Katrina Abuabara, MD, MA, MSCE, University of California, San Francisco (UCSF), and University of California, Berkeley; Timothy Berger, MD, UCSF; Steven Cummings, MD, San Francisco Coordinating Center and UCSF; Theodora Mauro, MD, UCSF and Veterans Administration Health Care System; and Charles E. McCulloch, PhD, UCSF
Competition Sponsor: U.S. National Academy of Medicine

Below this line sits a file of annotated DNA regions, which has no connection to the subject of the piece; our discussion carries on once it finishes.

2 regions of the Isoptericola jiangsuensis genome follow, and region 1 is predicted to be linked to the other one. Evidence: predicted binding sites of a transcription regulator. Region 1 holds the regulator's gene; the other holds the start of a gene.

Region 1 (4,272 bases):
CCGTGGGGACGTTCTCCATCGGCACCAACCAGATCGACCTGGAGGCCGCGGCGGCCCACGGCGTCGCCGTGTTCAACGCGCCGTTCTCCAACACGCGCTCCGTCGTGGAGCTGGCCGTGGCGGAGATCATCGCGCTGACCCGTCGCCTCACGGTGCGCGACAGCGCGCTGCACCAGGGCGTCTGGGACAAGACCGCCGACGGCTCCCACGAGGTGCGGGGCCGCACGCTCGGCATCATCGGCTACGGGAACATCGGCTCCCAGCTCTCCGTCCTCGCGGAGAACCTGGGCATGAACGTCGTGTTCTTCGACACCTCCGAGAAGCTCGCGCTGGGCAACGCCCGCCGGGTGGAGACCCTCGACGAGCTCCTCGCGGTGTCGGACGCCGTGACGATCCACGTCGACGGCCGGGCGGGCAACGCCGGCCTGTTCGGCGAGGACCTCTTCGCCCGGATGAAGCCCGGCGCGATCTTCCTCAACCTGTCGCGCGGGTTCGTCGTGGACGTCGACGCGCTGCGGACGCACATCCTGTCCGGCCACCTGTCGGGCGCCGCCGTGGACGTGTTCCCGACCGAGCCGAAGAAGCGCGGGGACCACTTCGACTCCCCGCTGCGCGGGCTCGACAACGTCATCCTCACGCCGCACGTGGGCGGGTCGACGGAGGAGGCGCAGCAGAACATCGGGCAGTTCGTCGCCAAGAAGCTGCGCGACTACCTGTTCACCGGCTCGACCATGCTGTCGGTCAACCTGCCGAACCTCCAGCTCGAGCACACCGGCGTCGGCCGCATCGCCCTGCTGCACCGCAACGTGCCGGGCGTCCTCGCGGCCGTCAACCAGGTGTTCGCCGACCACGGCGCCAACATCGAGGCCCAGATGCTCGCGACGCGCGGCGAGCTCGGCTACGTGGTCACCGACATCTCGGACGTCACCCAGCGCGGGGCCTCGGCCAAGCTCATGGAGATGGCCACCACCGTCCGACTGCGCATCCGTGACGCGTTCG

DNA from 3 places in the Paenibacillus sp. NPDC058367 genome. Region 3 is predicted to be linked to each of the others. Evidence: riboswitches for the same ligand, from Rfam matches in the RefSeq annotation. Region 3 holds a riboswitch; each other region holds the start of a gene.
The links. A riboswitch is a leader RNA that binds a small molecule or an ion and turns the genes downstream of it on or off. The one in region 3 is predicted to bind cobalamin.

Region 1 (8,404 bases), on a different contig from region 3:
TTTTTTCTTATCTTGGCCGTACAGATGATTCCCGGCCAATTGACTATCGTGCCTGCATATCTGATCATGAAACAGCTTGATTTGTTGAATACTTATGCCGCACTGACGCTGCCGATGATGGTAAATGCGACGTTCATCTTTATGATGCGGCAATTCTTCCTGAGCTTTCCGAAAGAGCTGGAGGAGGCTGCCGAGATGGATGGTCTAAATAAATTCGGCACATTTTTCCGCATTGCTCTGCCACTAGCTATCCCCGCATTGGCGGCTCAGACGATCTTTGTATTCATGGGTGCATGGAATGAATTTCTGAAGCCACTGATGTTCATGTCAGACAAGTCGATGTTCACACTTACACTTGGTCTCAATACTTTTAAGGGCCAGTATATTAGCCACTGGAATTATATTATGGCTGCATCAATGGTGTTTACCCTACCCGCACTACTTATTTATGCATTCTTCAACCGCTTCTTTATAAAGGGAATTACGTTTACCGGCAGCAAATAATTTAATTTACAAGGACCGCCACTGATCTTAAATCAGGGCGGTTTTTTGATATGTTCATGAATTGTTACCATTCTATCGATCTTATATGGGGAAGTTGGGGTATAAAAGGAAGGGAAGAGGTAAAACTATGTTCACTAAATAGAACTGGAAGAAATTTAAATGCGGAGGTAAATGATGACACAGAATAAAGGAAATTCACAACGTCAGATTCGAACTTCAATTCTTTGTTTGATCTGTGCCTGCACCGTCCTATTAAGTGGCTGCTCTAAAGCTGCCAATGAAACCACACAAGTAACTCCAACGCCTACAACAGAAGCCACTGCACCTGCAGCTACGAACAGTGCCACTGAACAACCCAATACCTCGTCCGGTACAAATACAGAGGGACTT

Like all organs, skin function declines with age. This is particularly important because the skin is the body’s primary barrier and is essential for protection from toxins and microbes. Clinically, age-related barrier decline may only manifest as dry, itchy skin. However, sub-clinically, it results in chronic stimulation of inflammatory processes designed to protect against external exposures. Although intermittent increases in inflammation are critical for survival during physical injury and infection, a growing body of research shows that chronic inflammation is one of the key biological processes underlying aging. Termed ‘inflammaging,’ chronic elevations in blood inflammatory markers have been linked to disability, frailty, and premature death. The skin is the body’s largest surface for direct contact with external factors and first layer of immune defense, and preliminary data suggests that age-associated skin barrier decline is an important source of chronic inflammation. Our overarching hypothesis is that skin barrier dysfunction is an important source of chronic inflammation, and that skin barrier restoration with emollients can reduce inflammatory levels and equitably improve the healthspan of older adults. This idea is particularly compelling because emollients are safe, low-cost, widely available, and can be used in community settings across racial/ethnic, urban/rural, and socioeconomic contexts. We seek to provide confirmatory experimental evidence that skin barrier restoration in humans lowers blood inflammatory markers, and to leverage a large ongoing study of aging to define how skin barrier function is correlated with longer-term health outcomes.
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